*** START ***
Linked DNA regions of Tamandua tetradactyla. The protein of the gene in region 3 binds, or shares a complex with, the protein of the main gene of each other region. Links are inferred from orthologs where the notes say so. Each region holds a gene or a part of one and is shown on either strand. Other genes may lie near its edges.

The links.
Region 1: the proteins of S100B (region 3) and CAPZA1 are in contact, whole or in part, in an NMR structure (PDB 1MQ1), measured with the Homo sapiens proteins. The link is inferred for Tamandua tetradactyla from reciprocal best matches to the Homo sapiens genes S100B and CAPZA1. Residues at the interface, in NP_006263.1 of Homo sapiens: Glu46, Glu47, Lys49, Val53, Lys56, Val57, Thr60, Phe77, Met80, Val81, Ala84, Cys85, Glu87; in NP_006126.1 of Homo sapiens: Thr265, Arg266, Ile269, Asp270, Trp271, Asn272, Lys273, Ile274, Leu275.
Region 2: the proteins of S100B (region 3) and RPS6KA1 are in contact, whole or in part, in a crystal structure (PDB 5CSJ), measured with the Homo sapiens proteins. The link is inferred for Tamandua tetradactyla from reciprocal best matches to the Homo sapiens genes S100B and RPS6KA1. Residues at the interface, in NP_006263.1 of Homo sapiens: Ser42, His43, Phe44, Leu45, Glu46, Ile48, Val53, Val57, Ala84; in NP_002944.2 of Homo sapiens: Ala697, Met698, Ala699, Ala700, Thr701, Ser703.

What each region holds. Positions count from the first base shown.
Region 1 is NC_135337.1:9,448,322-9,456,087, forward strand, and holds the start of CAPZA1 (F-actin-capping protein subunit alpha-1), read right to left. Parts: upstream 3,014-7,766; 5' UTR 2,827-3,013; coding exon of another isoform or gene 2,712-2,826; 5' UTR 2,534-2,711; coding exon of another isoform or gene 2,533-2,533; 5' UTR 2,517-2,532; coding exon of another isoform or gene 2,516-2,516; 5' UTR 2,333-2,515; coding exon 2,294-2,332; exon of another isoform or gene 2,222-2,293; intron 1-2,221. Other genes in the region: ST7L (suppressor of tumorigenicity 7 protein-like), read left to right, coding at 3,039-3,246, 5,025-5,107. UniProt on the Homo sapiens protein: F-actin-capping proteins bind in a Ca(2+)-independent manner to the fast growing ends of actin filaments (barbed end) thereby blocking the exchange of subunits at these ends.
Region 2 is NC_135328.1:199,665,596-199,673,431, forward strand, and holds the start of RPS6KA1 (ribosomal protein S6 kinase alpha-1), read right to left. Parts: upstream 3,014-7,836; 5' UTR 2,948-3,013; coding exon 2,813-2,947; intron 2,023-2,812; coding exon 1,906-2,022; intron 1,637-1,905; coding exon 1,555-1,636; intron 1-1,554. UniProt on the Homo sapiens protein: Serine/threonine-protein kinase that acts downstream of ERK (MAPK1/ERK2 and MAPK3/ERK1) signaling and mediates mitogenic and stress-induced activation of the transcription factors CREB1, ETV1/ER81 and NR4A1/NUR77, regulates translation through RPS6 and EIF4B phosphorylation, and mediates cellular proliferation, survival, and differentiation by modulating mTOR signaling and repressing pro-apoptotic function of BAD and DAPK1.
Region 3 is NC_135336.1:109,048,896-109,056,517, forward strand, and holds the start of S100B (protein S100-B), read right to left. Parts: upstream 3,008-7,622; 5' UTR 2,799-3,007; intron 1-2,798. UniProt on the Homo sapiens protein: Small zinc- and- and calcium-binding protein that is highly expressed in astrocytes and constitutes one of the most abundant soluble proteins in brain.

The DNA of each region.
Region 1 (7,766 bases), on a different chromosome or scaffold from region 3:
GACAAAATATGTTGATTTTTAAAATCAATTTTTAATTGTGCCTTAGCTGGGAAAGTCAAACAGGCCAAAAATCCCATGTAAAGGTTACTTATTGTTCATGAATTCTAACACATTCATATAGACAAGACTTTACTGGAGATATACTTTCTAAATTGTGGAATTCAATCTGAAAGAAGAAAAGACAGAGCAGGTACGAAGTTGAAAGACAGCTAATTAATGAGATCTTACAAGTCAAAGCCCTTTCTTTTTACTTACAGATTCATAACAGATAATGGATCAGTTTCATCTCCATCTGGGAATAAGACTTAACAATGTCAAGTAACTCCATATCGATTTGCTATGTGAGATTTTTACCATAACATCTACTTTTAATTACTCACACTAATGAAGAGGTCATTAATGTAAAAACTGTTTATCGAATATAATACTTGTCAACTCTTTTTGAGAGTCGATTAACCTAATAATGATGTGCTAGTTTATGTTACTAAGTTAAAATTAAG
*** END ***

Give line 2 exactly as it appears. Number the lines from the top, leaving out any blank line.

The links.